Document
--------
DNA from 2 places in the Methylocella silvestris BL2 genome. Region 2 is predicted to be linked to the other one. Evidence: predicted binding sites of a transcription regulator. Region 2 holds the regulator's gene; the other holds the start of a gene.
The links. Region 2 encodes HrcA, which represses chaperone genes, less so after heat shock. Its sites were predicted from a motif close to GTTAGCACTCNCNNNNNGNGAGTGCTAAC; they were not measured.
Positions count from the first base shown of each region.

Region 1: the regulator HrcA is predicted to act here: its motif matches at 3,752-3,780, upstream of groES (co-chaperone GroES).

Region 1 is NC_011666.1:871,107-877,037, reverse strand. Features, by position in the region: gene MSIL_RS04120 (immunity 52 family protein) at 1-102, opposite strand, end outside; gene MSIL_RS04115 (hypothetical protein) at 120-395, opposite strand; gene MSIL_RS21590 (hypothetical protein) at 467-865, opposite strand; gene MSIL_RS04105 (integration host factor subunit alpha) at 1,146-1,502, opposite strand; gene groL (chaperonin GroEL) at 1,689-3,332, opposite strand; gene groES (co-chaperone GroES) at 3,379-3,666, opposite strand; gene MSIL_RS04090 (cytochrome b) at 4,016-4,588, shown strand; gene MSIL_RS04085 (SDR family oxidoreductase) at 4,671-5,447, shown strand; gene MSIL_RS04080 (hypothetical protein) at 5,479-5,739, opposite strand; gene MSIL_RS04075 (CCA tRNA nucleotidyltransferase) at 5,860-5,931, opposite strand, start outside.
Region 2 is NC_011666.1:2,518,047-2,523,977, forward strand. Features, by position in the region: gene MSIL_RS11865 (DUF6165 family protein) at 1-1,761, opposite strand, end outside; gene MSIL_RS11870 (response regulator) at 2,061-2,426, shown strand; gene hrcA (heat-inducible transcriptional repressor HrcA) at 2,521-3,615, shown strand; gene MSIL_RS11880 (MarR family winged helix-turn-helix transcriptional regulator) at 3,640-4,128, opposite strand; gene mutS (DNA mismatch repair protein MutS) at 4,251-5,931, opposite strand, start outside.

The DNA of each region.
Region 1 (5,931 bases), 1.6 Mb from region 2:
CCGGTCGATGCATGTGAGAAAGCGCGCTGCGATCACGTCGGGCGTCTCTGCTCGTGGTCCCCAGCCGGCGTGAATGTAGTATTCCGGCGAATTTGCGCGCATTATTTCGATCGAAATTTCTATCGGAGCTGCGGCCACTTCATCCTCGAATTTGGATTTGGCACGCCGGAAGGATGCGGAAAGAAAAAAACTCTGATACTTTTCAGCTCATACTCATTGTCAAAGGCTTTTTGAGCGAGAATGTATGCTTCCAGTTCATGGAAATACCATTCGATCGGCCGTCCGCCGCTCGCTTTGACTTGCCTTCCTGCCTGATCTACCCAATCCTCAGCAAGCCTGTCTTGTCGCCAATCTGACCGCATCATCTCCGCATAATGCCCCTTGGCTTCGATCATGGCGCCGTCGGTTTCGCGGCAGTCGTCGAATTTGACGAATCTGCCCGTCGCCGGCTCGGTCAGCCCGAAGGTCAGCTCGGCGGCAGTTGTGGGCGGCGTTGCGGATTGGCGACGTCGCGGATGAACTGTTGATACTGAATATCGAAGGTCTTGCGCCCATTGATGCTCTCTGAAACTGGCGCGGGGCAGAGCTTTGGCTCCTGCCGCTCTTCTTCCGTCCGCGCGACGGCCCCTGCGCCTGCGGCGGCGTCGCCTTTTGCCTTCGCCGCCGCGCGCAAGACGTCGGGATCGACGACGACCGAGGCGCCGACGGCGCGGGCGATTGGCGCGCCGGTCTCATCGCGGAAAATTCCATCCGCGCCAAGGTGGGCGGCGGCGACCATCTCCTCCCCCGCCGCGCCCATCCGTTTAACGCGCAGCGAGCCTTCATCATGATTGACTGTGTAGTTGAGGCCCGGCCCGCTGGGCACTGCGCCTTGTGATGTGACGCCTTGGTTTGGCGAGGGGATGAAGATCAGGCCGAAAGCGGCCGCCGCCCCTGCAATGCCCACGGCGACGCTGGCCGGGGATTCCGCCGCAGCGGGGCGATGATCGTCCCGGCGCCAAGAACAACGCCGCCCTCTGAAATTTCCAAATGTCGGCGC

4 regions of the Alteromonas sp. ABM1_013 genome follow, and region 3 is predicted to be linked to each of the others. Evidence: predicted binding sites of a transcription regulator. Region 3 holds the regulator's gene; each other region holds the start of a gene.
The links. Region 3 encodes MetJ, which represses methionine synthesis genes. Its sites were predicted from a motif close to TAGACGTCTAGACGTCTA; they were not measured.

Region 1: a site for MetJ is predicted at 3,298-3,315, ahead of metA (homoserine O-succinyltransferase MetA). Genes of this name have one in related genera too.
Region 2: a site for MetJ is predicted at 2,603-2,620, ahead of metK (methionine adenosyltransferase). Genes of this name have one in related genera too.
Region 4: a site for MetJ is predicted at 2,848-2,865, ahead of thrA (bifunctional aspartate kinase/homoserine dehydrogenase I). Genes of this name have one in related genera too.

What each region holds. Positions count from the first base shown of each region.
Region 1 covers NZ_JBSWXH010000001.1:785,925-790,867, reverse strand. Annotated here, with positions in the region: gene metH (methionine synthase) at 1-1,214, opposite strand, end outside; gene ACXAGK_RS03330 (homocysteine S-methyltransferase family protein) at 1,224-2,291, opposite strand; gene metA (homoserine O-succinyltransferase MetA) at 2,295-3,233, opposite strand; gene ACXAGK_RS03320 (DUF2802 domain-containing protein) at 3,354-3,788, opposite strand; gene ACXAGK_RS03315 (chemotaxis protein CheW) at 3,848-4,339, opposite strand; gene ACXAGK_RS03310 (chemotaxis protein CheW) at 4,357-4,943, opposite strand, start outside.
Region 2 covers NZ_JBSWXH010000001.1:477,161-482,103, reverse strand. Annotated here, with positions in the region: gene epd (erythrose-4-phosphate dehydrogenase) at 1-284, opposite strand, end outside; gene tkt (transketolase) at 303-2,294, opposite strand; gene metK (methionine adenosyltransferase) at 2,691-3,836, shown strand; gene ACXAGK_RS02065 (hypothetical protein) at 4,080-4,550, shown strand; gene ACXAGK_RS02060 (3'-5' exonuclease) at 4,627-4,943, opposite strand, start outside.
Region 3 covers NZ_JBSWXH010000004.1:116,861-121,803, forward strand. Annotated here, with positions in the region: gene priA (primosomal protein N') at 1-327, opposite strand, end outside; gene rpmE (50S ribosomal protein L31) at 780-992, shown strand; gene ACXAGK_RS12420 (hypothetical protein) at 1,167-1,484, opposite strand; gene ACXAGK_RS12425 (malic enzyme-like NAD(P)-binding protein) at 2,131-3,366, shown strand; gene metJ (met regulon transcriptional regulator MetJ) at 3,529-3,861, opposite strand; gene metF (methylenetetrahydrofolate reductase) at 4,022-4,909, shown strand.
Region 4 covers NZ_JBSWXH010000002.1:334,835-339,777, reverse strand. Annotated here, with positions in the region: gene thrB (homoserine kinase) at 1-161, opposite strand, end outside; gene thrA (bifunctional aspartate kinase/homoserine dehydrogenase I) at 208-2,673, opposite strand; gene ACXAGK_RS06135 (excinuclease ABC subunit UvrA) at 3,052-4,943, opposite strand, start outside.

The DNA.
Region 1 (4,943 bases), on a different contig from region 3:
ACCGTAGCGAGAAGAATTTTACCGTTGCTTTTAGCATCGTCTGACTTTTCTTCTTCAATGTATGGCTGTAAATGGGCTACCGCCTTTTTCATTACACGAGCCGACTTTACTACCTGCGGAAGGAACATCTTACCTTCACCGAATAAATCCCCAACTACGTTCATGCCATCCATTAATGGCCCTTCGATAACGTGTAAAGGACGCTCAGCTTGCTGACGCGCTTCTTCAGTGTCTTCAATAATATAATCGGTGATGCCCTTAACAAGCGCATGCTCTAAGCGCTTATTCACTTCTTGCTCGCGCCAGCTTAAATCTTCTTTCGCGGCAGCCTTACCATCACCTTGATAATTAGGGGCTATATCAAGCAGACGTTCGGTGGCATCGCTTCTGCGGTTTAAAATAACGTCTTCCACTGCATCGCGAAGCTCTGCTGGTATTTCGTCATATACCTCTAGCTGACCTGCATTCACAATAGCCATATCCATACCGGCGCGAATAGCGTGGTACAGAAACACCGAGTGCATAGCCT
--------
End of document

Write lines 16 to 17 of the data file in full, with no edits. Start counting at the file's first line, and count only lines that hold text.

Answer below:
Region 1 covers NZ_JBSWXH010000001.1:785,925-790,867, reverse strand. Annotated here, with positions in the region: gene metH (methionine synthase) at 1-1,214, opposite strand, end outside; gene ACXAGK_RS03330 (homocysteine S-methyltransferase family protein) at 1,224-2,291, opposite strand; gene metA (homoserine O-succinyltransferase MetA) at 2,295-3,233, opposite strand; gene ACXAGK_RS03320 (DUF2802 domain-containing protein) at 3,354-3,788, opposite strand; gene ACXAGK_RS03315 (chemotaxis protein CheW) at 3,848-4,339, opposite strand; gene ACXAGK_RS03310 (chemotaxis protein CheW) at 4,357-4,943, opposite strand, start outside.
Region 2 covers NZ_JBSWXH010000001.1:477,161-482,103, reverse strand. Annotated here, with positions in the region: gene epd (erythrose-4-phosphate dehydrogenase) at 1-284, opposite strand, end outside; gene tkt (transketolase) at 303-2,294, opposite strand; gene metK (methionine adenosyltransferase) at 2,691-3,836, shown strand; gene ACXAGK_RS02065 (hypothetical protein) at 4,080-4,550, shown strand; gene ACXAGK_RS02060 (3'-5' exonuclease) at 4,627-4,943, opposite strand, start outside.